Situated for the duration in a trajectory that scaled the corporate ladder within a sole organisation, the ‘career’ of yesteryear has been reworked. Termed the ‘new career’, paths of employment have since the 1990s been understood through a range of descriptors that reflect the contexts and strategies in which they play out: there’s the self-managing and replicating career; the ‘intelligent’ career; the random and varied ‘butterfly’ career; the shifting patterns of the ‘kaleidoscope’ career; and the ‘protean’ career, promoting adaptability and self-fulfillment.
Another was the subject of a 2 September co-authored seminar by WOW and Griffith Business School researchers and students – the ‘boundaryless’ career. Where rhetoric of the 90s suggested ‘boundaries’ were governed by the organisation, although this still is a factor subsequent research has identified neo-liberal ideologies which place responsibility for careers solely on the individual, and any ‘boundaries’ so to speak tend now to be more of a psychological than physical nature.
Co-presenter, Dr Teresa Marchant, provided a snap shot of the academic literature’s arguments for and against this idea of ‘boundarylessness’. Whilst some suggest that the ‘organisational’ career still exists – seen for example in the prevalence of multinational corporations and their dominance of the global economy – and buoyed by contemporary research which still focuses upon ‘upward’ career tracks, others argue that the increased mobility of (primarily younger) workers, as well as that afforded by inter-organisational movement particularly in Germany and the US, means that boundaryless careers are possible. Demand for skills and the economic cycle do moderate such opportunities though, Teresa reminds us.
In addressing the core themes of the presentation around students’ perceived career capital – or that which the student perceives to bring to their career – and its role in their transition to professional employment, their employability in terms of readiness, and other paths to such, honours researcher and Coordinator of the Griffith Business School’s Work Integrated Learning (WIL) program, Lynlea Small, opened discussions about the team’s research findings.
Surveying 63 high achieving (Grade Point Average (GPA) 5.5 min.) final year Business students (or near-graduates) participating in a WIL-facilitated internship in either small, medium or large privately owned, or local, state or federal organisations in South East Queensland, Lynlea’s analysis of pre- and post-internship survey results (which included 15 measures of work readiness and skill attributes), found an increase in self-awareness and confidence as a result of the program.
Students’ internship supervisors were also invited to rate their charge using the same scale and measures. These findings revealed similar scores for written and verbal communication competencies, but slight differences in the perceptions of employment readiness around measures like emotional intelligence and technical and interpersonal skills.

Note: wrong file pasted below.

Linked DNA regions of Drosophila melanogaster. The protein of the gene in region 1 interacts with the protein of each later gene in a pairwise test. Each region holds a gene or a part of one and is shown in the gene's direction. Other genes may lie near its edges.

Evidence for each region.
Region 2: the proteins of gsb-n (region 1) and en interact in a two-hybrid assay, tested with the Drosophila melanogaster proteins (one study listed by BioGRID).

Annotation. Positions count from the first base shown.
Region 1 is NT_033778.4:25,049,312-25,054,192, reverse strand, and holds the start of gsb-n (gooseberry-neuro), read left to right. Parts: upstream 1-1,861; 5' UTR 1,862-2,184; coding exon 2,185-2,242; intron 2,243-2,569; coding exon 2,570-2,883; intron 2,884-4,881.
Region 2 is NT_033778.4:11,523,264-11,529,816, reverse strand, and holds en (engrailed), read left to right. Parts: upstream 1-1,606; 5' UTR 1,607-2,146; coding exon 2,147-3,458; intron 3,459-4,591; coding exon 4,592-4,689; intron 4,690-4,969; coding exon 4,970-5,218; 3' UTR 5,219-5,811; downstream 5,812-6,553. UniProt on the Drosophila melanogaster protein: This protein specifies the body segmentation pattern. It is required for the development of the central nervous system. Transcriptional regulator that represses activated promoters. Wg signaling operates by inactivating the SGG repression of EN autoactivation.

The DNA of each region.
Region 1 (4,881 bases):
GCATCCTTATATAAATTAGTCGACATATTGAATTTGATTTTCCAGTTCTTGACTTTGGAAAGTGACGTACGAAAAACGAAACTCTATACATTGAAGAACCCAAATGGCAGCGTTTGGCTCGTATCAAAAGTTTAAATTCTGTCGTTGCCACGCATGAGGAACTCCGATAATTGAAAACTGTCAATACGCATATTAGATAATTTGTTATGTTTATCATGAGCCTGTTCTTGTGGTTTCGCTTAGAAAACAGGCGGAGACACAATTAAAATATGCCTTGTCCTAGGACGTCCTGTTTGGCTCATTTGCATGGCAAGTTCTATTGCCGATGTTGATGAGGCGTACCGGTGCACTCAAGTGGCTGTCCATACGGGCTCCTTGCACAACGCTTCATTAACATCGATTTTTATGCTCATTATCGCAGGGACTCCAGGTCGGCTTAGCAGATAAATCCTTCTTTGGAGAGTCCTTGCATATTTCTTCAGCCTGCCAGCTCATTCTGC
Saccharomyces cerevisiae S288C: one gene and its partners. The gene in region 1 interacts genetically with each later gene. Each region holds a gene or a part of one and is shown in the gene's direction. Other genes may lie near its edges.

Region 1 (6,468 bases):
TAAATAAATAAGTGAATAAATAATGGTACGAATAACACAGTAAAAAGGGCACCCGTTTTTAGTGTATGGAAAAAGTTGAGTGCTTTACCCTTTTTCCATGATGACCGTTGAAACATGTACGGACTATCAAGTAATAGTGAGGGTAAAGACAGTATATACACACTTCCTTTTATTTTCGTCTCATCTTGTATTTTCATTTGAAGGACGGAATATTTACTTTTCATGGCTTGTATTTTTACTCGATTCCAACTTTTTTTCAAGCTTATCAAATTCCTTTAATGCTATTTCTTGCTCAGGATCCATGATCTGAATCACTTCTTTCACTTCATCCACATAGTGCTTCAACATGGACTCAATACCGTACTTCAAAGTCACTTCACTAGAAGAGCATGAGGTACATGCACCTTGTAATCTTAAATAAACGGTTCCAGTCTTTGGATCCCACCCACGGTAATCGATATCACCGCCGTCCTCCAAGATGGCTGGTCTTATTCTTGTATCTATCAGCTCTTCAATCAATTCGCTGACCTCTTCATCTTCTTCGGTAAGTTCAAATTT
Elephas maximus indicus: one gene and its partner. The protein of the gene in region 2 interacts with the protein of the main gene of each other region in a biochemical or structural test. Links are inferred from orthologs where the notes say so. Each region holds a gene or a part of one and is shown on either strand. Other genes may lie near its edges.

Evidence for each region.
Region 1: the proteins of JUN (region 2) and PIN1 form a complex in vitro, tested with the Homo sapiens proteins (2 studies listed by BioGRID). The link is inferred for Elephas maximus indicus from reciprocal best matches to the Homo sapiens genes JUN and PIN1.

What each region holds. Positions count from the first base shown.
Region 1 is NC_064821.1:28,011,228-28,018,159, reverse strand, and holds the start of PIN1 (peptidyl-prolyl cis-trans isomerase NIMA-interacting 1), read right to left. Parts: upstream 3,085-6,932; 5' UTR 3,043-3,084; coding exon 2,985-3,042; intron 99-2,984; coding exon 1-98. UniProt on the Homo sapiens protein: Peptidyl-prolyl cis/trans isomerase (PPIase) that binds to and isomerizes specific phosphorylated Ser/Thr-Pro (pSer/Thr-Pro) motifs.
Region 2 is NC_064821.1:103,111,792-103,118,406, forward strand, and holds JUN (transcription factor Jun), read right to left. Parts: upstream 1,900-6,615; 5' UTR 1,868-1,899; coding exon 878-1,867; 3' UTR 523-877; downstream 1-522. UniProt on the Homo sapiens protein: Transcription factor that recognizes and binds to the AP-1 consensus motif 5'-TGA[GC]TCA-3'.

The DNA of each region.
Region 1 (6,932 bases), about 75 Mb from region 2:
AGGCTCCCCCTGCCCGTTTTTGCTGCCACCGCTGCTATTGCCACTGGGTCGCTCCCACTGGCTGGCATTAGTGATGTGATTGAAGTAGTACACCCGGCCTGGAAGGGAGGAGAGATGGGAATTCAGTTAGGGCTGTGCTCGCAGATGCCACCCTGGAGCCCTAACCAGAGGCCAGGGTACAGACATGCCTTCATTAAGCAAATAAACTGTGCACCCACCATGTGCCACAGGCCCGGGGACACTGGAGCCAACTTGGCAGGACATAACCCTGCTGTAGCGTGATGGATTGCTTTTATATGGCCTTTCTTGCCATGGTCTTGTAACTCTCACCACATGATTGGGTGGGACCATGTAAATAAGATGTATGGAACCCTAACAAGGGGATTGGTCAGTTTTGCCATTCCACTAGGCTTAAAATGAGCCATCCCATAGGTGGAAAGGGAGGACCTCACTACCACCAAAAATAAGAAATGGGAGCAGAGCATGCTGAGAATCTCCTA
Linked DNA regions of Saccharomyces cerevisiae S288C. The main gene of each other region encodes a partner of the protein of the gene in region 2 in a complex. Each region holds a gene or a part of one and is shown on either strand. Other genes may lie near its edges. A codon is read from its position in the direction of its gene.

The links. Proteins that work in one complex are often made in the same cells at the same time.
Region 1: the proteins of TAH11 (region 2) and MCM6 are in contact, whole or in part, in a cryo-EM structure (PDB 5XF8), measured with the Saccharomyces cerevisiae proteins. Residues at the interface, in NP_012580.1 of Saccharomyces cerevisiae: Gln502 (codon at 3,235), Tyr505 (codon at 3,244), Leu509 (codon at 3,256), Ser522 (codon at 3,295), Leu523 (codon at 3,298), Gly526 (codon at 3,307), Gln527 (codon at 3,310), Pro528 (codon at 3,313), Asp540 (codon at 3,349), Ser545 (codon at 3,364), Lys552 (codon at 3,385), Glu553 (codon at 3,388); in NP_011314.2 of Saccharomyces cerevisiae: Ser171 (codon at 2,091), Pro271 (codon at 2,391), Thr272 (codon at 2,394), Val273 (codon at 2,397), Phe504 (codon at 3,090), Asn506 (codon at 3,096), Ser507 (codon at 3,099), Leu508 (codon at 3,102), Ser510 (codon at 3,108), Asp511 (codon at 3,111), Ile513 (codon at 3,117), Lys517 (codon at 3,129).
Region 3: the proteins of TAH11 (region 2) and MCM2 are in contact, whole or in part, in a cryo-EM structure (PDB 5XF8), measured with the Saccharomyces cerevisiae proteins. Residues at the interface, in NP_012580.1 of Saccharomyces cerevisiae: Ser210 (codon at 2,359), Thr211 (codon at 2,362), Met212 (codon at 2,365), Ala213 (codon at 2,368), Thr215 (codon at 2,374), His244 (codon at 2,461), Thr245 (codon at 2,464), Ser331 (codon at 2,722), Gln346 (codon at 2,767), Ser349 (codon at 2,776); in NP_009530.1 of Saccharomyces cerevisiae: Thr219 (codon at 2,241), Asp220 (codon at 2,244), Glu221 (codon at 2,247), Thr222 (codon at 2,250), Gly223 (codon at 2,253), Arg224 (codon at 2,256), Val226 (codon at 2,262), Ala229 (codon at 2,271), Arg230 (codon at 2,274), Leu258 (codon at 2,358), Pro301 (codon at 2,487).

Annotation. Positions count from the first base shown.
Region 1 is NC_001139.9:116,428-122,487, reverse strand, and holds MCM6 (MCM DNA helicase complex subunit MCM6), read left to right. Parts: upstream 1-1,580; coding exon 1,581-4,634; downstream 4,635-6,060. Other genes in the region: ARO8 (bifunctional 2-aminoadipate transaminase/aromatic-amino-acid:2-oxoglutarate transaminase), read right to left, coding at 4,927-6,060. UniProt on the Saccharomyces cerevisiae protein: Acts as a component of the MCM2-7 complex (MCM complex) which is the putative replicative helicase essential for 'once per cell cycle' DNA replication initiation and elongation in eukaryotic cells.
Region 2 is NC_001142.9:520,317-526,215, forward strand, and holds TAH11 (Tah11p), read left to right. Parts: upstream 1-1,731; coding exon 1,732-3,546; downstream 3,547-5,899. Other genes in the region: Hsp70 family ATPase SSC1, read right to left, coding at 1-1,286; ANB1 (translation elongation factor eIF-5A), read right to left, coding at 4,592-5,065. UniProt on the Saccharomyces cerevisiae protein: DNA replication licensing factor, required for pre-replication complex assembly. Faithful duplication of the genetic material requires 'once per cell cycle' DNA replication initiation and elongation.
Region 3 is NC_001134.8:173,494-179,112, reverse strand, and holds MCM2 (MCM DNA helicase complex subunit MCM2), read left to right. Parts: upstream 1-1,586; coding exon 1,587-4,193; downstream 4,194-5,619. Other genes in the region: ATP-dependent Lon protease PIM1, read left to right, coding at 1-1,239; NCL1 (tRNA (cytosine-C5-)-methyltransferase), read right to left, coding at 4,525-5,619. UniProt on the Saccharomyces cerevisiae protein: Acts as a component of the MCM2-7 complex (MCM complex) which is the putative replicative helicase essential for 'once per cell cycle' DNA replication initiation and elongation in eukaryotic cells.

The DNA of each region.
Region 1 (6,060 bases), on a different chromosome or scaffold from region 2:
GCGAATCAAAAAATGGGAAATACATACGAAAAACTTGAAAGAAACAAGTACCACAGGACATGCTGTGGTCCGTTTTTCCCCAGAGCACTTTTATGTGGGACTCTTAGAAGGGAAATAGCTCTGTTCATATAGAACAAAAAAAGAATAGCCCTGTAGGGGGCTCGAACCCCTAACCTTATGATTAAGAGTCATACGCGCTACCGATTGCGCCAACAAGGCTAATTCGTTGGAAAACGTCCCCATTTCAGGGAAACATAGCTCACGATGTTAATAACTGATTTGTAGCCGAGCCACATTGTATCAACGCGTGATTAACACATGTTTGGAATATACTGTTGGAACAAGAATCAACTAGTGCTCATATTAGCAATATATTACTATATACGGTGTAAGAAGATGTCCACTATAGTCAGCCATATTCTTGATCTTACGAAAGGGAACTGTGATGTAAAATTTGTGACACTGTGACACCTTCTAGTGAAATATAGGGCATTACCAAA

PhD candidate and WOW-affiliated HDR member, Jan Ferguson’s presentation focused on findings to date from online surveys, in-depth interviews, and biography extracts from two additional and different Business student groups: 21 final-study-unit Open Universities Australia (correspondence) undergraduates (25-45 years of age), and 97 recent graduates (most under 25 years of age and employed for 9-12 months since graduation) in one large Australian organisation. A work-in-progress, Jan’s OUA student sample who themselves are employed (albeit in industries and/ or jobs not of their preference), revealed common themes which endorse the boundaryless/ Protean career descriptor. An acceptance that movement within their organisation, including cross-functional moves, will progress a career and improve resilience; that change is positive; and an acknowledgement that one can outgrow a role (although learning and adaption may combat this as one develops new skills), were prevailing responses.
Recruited through stringent selection processes (although without the GPA qualifier of Lynlea’s study), recent graduates were asked to rank nine ‘skills’ in order of importance to themselves and then to their employer, and in the same manner, questions about the importance of ‘other qualities’. ‘Soft skills’ featured highly – and communication particularly – as did expectations about the conduct of ‘ethical behaviour’ in the ‘other qualities’ data.
In summing up, Dr Marchant asked seminar attendees to consider the role of scholars in readying students for the workforce, particularly as universities continue to focus their pedagogy around work in large organisations. What skills and qualities should the focus be on in course design and delivery, she asks? The value employers continue to place on ‘soft’ skills in selection criteria was also a key point.
Associate Professor Kate Shacklock concluded the presentation by highlighting the intrinsic role of confidence in job readiness and the significant influence that career capital has on one’s vocation. Whilst keeping in mind that personal circumstances will change and have a consequential impact on an individual’s mobility:
“…careers are less bound, but not boundaryless…”, she says.
Associate Professor Janis Bailey, Department of Employment Relations and Human Resources and WOW, also formed a part of this research team.
Contact the Centre for access to a videorecording of the seminar: [email protected] or phone 07 3735 3714.